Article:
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YMMV: King's Quest VI: Heir Today, Gone Tomorrow
  • Accidental Innuendo: When Alex pulls out the Magic Map: "Alexander feels a strange pulling sensation."
    • Old Bill Batter, the Vision Gnome. "By all that's beautious, fair and sightly, four morons do I sleep with nightly!"
  • Awesome Music: The Award Bait Song "Girl in the Tower", composed by Mark Seibert and performed by Bob Berghold and Debbie Seibert. How kick-ass is that?
  • Ear Worm: Most of the soundtrack.
  • Epileptic Trees: The Black Cloak Society is mentioned precisely once in the game, in an easily missed optional letter in the harder route through the game. Nothing much is ever explained about the BCS, yet fan theories run wild about it.
  • Even Better Sequel: This game was received with rave reviews, is generally regarded as the highest point in franchise, and perhaps the only one that can be enjoyed at face value today.
  • Fridge Logic: In the Steam Train playthrough of this game, Danny questions how the Pawn Shoppe is able to turn a profit if people are allowed to undo their trades whenever they want. Ross suggests that due to the low population of the island, this is the only way the shoppe can get any business.
  • Fridge Horror: The secret passageway Alexander uses in the castle exits in Alhazred's wardrobe... and is only a few twists and turns from a peephole that looks into Cassima's bedroom, and she doesn't seem to be aware that it's there. Sure, Alex uses it to have a brief, touching moment with her while she's imprisoned, but what was Abdul looking at?
    • It's unclear that Alhazred himself knows that the passages exist. The ghost who reveals their existence to Alexander says that no one knows of them anymore, and if Alhazred did know of them, he would likely have had that hole in his wall which shows his room from those passages filled in.
    • There was also the implication that Alhazred was going to kill Cassima after the wedding night. Think about what that implies.
  • Funny Moments: The whole scene with Bump-on-a-Log and Stick-in-the-Mud.
  • Hilarious in Hindsight: To any 90s kid who has played King's Quest VI: Go on, tell us you saw Alhazred's staged marriage with Cassima!Shamir and didn't get reminded of gay marriage.
  • Magnificent Bastard: Alhazred is probably the nastiest villain to cross the series. He shows up at the Green Isles and quickly wins the favor of the naive king, who sees him as a wise advisor and potential son in law. Then he arranges for one of this Black Cloak buddies to kidnap Cassima and get the heir to the throne out of the way, murders the King and Queen in their sleep, and he's already set up as a Regent for Life because he conned his way into Caliphim's trust. Then, he sends his genie to swipe the Islands' treasures, and sends out bogus stories that another island was to blame, carefully playing on each island's prejudices, and grounds the ferry so no one could travel to another island and verify the story. This kept the islands infighting so they didn't pose a challenge. Cassima gets rescued? He'll imprison her and cover it by invoking a dated tradition, then pull And Now You Must Marry Me, planning to kill her after the wedding night and coronation so he remains completely unchallenged and unchallengeable! It was only by the blind, dumb luck of the ex-slave Daventry prince showing up with a crush on the princess that any of this was discovered.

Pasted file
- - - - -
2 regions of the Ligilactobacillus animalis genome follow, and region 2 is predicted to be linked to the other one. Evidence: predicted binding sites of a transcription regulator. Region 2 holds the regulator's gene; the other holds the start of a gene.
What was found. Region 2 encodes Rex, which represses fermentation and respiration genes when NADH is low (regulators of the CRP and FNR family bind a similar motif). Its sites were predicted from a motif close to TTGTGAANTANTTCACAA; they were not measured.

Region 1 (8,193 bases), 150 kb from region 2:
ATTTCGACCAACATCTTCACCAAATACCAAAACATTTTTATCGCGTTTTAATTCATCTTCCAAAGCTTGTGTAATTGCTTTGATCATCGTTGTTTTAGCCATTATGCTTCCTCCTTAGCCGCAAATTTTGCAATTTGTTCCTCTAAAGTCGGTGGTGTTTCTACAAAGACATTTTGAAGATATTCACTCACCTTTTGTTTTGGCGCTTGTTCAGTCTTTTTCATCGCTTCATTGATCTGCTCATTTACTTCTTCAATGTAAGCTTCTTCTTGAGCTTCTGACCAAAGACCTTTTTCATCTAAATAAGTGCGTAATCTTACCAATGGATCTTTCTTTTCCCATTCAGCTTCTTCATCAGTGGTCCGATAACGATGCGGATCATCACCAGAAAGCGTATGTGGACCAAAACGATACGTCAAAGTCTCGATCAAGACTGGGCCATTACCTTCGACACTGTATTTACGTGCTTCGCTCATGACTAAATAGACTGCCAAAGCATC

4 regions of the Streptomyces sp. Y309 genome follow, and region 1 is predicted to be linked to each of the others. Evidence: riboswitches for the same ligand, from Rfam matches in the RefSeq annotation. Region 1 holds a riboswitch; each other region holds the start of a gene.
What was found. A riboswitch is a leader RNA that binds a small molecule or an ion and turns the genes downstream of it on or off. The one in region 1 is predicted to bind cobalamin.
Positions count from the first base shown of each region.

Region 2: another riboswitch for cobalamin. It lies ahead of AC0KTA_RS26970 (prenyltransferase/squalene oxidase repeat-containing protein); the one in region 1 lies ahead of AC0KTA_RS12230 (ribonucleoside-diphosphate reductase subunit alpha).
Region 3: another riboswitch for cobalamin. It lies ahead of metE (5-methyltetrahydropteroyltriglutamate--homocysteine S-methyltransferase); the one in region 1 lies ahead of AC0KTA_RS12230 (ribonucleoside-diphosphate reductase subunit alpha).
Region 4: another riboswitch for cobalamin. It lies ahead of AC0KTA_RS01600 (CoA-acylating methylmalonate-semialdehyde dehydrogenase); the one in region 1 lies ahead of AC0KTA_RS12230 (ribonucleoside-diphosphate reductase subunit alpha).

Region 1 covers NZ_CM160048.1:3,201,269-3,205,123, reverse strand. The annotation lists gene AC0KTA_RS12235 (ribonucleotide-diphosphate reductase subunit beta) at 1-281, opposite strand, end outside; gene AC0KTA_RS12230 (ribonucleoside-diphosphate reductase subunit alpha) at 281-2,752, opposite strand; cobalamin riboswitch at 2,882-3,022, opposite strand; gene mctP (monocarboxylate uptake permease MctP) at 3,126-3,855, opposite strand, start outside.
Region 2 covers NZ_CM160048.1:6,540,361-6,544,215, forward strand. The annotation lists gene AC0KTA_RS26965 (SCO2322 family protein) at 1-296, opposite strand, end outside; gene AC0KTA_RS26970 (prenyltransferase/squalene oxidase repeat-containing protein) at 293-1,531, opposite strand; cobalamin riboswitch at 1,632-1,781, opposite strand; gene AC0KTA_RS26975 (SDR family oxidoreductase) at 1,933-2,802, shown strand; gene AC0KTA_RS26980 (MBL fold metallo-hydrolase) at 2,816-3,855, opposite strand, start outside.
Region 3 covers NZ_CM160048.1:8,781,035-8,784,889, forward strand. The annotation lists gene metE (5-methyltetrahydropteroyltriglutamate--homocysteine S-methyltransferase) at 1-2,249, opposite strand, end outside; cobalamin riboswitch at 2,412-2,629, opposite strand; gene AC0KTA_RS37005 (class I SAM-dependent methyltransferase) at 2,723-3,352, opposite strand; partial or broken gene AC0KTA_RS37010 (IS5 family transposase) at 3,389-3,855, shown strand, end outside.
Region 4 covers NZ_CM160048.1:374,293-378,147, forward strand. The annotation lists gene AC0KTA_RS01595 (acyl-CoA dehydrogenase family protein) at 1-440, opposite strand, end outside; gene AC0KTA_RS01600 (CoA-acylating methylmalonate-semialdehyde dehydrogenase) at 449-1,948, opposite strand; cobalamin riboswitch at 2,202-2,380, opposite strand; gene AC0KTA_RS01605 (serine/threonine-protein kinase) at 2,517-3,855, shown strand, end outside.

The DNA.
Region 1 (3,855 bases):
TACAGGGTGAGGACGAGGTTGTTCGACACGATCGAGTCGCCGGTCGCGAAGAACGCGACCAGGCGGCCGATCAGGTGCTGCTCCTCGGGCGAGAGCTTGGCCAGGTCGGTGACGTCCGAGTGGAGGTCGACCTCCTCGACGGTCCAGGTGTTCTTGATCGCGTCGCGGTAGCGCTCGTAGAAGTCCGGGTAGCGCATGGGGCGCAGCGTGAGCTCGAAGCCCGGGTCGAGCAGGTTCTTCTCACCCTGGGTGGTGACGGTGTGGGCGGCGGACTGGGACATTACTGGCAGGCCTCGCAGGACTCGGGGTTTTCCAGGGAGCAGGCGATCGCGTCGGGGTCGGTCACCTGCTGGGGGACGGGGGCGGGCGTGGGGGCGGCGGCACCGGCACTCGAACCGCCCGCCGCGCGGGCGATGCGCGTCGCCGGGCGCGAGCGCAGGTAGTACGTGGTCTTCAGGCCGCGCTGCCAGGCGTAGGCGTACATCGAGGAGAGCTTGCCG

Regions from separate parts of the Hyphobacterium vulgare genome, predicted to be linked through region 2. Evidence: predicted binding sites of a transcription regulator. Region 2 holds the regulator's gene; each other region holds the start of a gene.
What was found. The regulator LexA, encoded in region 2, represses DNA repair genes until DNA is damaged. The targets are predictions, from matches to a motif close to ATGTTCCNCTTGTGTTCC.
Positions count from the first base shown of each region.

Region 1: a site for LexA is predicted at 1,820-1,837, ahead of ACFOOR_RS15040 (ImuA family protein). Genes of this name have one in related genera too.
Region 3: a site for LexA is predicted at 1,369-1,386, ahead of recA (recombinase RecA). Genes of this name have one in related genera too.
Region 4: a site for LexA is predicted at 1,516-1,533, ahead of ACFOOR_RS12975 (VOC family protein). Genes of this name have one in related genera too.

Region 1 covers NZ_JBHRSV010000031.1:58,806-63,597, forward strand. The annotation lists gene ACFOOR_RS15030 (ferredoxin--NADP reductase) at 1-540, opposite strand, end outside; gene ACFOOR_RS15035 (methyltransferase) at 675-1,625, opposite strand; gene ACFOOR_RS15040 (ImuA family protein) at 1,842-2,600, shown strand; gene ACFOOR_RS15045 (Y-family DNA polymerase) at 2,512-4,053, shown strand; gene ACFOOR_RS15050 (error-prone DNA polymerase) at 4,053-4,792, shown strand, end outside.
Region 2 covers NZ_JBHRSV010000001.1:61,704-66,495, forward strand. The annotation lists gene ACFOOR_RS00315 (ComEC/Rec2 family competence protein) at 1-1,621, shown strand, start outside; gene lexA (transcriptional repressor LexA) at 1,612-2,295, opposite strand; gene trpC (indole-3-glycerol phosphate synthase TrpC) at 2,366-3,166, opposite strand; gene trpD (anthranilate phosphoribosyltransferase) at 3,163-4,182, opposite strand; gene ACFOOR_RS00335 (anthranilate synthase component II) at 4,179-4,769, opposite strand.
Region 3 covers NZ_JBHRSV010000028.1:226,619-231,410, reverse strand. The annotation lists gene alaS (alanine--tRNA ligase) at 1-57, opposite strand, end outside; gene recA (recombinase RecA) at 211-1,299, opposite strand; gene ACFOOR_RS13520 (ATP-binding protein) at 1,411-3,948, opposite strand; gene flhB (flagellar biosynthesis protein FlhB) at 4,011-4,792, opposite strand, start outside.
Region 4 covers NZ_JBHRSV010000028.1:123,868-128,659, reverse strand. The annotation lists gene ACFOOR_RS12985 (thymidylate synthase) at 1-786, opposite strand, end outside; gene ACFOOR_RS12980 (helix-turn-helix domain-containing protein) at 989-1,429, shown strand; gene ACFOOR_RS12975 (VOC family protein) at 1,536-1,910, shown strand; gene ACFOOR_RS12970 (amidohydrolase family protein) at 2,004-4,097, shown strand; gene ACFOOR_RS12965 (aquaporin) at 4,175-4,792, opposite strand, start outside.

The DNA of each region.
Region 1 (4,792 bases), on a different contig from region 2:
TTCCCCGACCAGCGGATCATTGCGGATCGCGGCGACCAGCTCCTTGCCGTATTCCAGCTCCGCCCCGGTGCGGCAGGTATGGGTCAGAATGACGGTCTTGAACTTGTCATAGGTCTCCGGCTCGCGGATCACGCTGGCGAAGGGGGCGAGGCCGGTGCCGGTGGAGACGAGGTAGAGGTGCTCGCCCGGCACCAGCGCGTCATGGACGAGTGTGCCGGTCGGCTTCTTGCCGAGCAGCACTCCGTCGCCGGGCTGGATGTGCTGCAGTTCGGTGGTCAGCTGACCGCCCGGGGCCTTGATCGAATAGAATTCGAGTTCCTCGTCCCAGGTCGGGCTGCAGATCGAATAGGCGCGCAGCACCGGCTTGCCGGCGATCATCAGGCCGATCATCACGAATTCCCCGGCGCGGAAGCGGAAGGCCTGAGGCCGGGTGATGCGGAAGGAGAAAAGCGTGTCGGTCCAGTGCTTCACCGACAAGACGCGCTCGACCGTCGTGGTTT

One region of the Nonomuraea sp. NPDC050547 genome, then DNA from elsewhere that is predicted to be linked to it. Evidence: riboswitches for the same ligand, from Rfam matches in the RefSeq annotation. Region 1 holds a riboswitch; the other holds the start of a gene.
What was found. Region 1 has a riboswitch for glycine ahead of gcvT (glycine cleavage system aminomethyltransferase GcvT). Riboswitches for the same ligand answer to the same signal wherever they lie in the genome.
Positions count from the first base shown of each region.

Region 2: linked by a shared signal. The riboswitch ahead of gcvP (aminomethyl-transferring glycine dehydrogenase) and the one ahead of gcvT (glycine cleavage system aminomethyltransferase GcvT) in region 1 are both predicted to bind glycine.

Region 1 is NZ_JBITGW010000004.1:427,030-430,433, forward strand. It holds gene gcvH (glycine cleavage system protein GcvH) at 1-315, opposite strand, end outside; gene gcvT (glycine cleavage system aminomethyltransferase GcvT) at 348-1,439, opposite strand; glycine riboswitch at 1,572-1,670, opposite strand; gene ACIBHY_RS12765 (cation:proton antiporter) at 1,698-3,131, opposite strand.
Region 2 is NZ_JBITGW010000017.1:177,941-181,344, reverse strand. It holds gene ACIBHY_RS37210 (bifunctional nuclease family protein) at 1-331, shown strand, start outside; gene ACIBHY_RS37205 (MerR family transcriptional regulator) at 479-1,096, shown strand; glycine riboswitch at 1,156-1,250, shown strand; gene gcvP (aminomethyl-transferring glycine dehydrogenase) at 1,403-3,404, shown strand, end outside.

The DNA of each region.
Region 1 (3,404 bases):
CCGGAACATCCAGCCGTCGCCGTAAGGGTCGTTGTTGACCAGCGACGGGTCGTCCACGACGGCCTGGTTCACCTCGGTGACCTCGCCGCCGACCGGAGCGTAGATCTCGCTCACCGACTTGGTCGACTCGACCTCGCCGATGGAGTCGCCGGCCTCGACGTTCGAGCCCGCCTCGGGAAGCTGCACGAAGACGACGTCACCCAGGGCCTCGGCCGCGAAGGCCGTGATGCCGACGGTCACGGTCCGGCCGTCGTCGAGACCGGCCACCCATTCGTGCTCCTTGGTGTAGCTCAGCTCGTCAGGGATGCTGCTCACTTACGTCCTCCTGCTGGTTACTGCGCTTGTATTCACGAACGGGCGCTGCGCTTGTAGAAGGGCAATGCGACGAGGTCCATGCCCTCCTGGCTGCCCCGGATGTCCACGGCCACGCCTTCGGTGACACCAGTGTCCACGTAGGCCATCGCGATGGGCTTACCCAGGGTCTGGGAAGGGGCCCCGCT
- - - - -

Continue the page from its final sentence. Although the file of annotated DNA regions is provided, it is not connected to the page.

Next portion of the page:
• Memetic Mutation: "Alexander feels a strange pulling sensation."
    • MMAAGGICC SMAAAAAAAAAAAAPP!!
  • Nightmare Fuel: Where to begin...almost being burned to death as a Human Sacrifice, the Minotaur with his ghastly altar, the catacombs and their Death Traps. The Faux Death (if you don't know it's fake), and the entire Land of the Dead. Play this and King's Quest IV: The Perils Of Rosella with the lights on.
  • Polished Port: In 1993, a PC CD-ROM adaptation of the game was released for both the MS-DOS and Windows 3.1x versions, and besides the voice-acting and mouth movements in character portraits that had been absent in the floppy diskette version on MS-DOS (which also kept the low-resolution graphics), the Windows version had high-resolution graphics that doubled the resolution graphics of MS-DOS. And not only did the Windows version enhance character portraits with mouth movements, it also featured their blinking eyes, eyebrow movements and mood changes.
  • Seinfeld Is Unfunny: The CD-ROM version was one of the first to feature Hollywood voice acting, a practice that is now routine.
  • Tear Jerker: The incredibly detailed description of The Lord of the Dead seeing his life in the magic mirror. On the other hand, it can just as easily come across as Narm.

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